"By this system we would have [past-tense] forms like *ebid "spoke"
                (ped- "speak"), *ewidh "bound" (gwed[h]- "bind"), *idir "watched" (tir-
                "watch"), and *onur "ran" (nor- "run")."

                Note the short vowels in each form.

                To this, Helge has now appended a note that begins:

                "NOTE: Carl F. Hostetter argues that the final vowel should remain long
                in the Sindarin words, since it was long at an older stage (e.g. *onúr
                rather than *onur, because the older form would be *onôr-)."

                As anyone can plainly see from what I actually wrote
                (<http://groups.yahoo.com/group/elfscript/message/2783> and
                <http://groups.yahoo.com/group/elfscript/message/2794>), and as I have
                detailed elsewhere
                (<http://groups.yahoo.com/group/lambengolmor/message/510>), this is a
                complete misrepresentation of my words and position. I argued only that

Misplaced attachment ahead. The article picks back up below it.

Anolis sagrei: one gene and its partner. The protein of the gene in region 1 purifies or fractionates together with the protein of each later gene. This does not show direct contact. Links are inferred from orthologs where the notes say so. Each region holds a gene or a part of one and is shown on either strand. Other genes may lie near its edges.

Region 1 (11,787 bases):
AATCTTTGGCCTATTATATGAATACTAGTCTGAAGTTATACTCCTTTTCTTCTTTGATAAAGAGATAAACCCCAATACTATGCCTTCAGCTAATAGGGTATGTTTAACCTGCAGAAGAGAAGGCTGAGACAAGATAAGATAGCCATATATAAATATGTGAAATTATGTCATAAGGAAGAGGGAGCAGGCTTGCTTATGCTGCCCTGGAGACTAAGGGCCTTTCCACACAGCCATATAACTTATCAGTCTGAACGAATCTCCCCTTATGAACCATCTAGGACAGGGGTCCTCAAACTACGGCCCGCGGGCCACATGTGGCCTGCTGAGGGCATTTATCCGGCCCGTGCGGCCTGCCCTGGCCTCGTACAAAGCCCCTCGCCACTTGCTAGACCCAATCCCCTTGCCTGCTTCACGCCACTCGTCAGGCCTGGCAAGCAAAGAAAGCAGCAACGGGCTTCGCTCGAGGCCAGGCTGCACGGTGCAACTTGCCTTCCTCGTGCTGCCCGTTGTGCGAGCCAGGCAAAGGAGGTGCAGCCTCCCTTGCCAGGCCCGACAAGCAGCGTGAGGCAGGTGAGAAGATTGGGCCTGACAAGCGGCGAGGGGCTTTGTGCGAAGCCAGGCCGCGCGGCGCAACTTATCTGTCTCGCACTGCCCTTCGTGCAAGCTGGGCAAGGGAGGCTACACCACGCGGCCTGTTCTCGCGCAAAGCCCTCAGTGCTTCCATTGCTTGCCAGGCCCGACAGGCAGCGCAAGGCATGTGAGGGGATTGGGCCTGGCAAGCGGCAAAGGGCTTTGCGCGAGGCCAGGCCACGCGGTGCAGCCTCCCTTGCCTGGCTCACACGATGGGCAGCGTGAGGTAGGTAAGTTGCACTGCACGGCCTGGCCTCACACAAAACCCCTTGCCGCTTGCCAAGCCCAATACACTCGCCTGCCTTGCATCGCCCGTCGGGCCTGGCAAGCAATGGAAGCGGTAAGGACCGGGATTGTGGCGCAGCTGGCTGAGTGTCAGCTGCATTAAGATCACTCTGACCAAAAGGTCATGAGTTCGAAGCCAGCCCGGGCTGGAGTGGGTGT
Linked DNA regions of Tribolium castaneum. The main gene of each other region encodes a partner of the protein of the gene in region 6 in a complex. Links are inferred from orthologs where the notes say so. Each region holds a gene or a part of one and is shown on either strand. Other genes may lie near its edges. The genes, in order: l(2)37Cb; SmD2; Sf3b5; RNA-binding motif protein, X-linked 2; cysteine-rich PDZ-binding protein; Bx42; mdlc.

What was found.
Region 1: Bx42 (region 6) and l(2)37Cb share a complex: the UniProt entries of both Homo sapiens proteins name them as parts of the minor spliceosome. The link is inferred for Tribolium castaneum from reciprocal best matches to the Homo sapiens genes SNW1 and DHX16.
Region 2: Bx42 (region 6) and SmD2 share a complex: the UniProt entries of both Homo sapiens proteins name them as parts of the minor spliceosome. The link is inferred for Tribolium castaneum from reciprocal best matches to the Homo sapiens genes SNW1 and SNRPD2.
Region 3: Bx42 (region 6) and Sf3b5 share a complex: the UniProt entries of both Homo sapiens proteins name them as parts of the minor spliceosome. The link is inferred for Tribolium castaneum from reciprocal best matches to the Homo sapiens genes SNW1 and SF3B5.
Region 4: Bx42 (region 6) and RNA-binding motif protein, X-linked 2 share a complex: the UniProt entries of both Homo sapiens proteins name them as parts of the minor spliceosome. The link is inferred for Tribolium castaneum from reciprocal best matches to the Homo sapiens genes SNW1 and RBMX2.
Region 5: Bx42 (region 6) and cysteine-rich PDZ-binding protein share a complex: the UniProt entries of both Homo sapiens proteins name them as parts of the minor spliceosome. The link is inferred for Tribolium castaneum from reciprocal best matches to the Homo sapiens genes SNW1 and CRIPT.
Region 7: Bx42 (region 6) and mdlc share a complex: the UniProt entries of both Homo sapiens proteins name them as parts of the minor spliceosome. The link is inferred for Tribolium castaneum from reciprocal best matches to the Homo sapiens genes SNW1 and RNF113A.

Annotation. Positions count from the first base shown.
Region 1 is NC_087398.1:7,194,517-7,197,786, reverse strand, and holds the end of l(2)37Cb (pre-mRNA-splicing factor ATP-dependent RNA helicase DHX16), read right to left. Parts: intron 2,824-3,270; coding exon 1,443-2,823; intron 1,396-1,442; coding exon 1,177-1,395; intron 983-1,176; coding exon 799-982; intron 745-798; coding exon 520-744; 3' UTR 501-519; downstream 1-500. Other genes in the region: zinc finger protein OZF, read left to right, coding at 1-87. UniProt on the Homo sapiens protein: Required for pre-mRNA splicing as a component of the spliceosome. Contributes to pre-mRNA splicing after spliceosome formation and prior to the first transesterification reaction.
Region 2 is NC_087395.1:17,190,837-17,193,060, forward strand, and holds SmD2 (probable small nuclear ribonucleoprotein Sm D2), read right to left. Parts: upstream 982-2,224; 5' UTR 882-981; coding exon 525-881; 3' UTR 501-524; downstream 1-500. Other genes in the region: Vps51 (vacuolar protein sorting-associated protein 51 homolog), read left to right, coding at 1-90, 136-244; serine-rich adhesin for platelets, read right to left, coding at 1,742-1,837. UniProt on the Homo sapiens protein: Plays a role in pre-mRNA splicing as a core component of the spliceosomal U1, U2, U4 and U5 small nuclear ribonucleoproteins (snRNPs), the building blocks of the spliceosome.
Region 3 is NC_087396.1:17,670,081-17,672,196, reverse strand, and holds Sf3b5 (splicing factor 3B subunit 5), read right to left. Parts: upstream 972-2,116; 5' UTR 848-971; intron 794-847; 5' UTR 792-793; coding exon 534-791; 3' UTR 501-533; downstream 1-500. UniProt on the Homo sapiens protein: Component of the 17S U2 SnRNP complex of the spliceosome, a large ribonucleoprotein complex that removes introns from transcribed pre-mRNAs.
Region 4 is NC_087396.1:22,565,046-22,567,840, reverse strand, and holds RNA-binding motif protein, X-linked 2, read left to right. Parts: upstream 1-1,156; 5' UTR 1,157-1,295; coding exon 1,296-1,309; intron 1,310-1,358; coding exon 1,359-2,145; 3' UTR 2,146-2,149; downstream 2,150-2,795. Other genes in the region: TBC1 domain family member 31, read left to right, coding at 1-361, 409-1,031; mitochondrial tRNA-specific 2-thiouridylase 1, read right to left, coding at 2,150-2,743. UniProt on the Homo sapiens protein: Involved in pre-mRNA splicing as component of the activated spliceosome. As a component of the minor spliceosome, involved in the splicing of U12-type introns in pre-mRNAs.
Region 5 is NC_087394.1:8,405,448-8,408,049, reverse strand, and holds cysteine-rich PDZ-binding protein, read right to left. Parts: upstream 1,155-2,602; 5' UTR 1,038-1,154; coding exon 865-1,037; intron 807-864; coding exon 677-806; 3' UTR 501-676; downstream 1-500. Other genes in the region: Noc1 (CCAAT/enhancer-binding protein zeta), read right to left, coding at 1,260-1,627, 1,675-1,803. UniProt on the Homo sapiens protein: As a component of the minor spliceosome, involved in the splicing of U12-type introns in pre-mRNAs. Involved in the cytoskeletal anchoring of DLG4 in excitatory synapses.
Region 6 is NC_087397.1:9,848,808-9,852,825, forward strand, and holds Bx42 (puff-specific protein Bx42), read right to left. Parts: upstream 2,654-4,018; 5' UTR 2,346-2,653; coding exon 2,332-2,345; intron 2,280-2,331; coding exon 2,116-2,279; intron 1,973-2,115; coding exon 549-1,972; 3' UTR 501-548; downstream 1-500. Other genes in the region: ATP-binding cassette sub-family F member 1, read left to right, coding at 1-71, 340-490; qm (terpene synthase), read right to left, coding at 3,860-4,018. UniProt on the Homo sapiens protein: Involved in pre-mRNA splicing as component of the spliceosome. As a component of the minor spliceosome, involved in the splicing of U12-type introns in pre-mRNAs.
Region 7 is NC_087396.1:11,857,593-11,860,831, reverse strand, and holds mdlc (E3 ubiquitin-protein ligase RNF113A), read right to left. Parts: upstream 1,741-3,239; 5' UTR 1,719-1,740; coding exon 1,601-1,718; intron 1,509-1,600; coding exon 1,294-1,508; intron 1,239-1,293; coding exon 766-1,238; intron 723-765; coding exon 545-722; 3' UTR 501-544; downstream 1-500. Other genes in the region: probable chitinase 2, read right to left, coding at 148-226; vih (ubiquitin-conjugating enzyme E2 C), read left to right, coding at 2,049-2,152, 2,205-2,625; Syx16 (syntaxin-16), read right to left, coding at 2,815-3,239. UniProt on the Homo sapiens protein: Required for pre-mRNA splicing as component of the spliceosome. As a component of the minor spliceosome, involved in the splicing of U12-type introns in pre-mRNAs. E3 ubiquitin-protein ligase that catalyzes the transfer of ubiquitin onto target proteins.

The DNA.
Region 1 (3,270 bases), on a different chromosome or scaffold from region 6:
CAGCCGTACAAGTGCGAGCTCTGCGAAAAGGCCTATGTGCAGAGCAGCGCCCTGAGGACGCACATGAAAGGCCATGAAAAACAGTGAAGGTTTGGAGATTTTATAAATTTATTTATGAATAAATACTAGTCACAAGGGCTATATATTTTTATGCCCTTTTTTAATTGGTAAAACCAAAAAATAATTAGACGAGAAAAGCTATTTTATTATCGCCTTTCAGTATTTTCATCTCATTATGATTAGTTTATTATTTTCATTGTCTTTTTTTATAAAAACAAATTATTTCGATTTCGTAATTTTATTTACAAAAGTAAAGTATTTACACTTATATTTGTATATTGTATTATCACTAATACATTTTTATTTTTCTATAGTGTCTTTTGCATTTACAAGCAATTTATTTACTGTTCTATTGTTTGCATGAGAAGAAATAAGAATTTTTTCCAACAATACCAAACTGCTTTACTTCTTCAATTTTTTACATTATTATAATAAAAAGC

original long vowels _might_ remain long _in stressed position_; I said
                precisely _nothing_ about them remaining long in _unstressed_ position,
                such as in the

                Questions:
                ---------

                For Helge:
                ---------

                1) Do you still maintain that your statement, quoted above, is factual?

                2) If so, can you please show us where I ever made such an argument?

                3) If not, will you correct your misrepresentation?

                4) If you will not correct it, why not?

                For Mach:
                --------

                1) Having read the sources, do you find Helge's statement to be factual?

                2) If so, can you please show us where I ever made such an argument?